Food Processing Development Centre Grows Province’s Food And Beverage Industries

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The Food Processing Development Centre (FPDC) is located in Leduc, Alberta.

The production of primary commodities and value-added products is vital to Alberta. Ensuring Alberta producers are getting best value for their products is part of the mandate of the province’s Food Processing Development Centre in Leduc.

The Food Processing Development Centre (FPDC) is a modern, fully equipped pilot plant and product development laboratory facility. Staffed with experienced food scientists, engineers and technologists, it is operated by the Food and Bio Processing Branch of Alberta Agriculture and Forestry (AF). Alberta Agriculture and Forestry provides unique facilities to provide development and research services for agri-food processing companies, as well as those interested in non-food uses for agricultural products.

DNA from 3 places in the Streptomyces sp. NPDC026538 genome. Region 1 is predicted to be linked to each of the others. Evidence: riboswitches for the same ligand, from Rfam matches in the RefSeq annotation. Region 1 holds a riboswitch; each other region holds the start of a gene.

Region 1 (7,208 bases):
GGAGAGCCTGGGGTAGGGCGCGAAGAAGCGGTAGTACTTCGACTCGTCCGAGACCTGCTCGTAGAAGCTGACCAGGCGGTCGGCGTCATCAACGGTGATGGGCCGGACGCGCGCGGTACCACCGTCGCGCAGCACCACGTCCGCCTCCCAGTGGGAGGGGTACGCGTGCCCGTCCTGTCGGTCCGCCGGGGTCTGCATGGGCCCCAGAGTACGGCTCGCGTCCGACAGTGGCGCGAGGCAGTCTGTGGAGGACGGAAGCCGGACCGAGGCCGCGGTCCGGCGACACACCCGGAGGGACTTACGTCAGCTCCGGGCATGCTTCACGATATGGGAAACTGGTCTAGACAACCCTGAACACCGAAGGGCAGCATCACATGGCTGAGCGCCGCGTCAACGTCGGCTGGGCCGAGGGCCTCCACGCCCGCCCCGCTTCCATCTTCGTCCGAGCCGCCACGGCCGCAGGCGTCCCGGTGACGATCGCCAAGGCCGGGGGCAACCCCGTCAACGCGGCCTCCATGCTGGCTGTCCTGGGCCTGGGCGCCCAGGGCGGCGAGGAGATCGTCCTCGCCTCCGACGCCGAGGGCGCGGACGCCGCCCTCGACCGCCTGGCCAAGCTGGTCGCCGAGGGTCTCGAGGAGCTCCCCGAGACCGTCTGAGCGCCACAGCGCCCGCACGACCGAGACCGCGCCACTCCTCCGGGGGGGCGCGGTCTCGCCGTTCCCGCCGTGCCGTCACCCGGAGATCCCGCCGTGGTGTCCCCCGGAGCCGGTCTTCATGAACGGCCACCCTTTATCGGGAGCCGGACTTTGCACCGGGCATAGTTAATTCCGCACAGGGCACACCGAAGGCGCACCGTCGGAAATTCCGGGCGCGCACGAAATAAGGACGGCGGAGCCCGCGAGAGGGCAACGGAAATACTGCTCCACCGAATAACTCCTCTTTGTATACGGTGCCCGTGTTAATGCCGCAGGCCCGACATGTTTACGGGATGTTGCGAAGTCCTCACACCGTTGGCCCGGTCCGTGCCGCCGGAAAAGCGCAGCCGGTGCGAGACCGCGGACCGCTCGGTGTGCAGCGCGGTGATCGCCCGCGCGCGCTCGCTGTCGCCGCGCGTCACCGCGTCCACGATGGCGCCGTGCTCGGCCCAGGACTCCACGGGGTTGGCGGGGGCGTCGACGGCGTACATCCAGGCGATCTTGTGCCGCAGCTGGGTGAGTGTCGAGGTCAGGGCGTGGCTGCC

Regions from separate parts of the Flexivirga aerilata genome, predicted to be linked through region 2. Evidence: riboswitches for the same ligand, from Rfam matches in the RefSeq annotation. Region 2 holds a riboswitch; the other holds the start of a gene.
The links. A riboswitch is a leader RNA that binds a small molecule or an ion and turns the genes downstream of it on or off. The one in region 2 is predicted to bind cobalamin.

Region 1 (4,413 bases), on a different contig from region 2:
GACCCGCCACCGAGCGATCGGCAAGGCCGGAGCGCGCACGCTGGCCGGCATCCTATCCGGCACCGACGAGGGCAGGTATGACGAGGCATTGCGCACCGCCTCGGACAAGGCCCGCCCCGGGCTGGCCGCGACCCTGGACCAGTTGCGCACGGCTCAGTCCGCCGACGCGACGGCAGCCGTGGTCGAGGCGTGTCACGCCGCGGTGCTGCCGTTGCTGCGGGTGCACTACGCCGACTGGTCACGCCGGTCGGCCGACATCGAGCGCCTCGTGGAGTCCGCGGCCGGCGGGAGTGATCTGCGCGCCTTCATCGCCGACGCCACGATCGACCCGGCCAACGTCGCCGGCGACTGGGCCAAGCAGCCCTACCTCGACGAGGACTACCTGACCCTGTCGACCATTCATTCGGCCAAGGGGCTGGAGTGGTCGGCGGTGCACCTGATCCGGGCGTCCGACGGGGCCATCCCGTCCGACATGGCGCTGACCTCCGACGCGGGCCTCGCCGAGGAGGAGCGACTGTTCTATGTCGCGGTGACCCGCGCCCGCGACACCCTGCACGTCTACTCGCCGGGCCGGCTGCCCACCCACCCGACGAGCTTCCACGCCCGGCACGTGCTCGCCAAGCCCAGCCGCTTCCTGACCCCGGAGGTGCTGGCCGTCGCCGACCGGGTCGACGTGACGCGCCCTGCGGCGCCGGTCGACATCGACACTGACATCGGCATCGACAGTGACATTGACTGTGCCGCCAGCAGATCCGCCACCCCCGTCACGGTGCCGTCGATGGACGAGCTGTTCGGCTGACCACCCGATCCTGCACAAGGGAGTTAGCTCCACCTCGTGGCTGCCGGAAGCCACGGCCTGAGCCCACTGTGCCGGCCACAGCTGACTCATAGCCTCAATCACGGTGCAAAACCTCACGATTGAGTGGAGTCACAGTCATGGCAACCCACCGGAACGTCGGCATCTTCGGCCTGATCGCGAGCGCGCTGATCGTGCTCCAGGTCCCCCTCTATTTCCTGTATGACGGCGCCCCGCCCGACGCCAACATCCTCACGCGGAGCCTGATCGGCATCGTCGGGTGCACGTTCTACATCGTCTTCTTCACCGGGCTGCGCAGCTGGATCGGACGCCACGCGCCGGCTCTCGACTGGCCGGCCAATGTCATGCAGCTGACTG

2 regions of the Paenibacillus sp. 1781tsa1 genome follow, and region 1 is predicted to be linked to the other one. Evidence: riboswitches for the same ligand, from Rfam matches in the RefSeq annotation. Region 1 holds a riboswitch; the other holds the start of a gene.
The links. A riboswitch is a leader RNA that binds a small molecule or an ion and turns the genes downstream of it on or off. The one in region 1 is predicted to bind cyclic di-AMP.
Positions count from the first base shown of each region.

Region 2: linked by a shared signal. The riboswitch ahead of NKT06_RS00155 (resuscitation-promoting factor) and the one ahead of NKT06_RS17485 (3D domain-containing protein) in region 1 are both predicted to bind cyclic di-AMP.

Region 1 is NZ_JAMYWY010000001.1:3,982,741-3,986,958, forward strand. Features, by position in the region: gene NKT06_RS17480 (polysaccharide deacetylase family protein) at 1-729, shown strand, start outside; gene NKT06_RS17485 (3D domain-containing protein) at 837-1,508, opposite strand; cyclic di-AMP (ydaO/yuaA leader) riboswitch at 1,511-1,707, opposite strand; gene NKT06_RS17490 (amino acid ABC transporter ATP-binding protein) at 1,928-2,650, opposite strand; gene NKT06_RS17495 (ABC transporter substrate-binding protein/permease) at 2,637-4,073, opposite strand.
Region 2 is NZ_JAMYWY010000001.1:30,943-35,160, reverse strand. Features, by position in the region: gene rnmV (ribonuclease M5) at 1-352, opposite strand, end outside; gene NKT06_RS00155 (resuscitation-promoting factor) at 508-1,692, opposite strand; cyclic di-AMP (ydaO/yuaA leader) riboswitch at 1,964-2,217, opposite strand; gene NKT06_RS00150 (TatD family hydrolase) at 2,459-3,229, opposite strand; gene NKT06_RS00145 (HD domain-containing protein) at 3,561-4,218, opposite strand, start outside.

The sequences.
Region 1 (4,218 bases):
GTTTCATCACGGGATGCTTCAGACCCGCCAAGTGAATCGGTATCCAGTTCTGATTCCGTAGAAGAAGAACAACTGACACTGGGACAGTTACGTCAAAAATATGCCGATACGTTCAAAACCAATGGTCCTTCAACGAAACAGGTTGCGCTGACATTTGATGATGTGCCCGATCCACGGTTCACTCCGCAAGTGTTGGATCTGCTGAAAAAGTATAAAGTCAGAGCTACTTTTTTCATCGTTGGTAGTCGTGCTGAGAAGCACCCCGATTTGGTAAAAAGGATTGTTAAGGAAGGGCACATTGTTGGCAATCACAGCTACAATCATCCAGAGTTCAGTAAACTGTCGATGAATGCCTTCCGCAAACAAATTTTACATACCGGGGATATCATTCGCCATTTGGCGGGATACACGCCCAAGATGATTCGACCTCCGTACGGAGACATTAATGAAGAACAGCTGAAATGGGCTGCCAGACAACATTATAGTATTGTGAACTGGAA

“Entering the food industry is a capital-intensive venture, and the market has tight margins,” says Wanda Aubee, director of the Food Science and Development Section with the Food Processing Development Centre. “The intent of the centre is to reduce the risks that businesses take on as they enter the sector and start to grow.”

The food and beverage industry is Alberta’s largest secondary manufacturing industry, generating in excess of $13 billion in value of shipments. Through the Alberta Heritage Savings Trust Fund, AF opened the centre in 1984. A $5.5 million expansion to the facility was completed in 2002.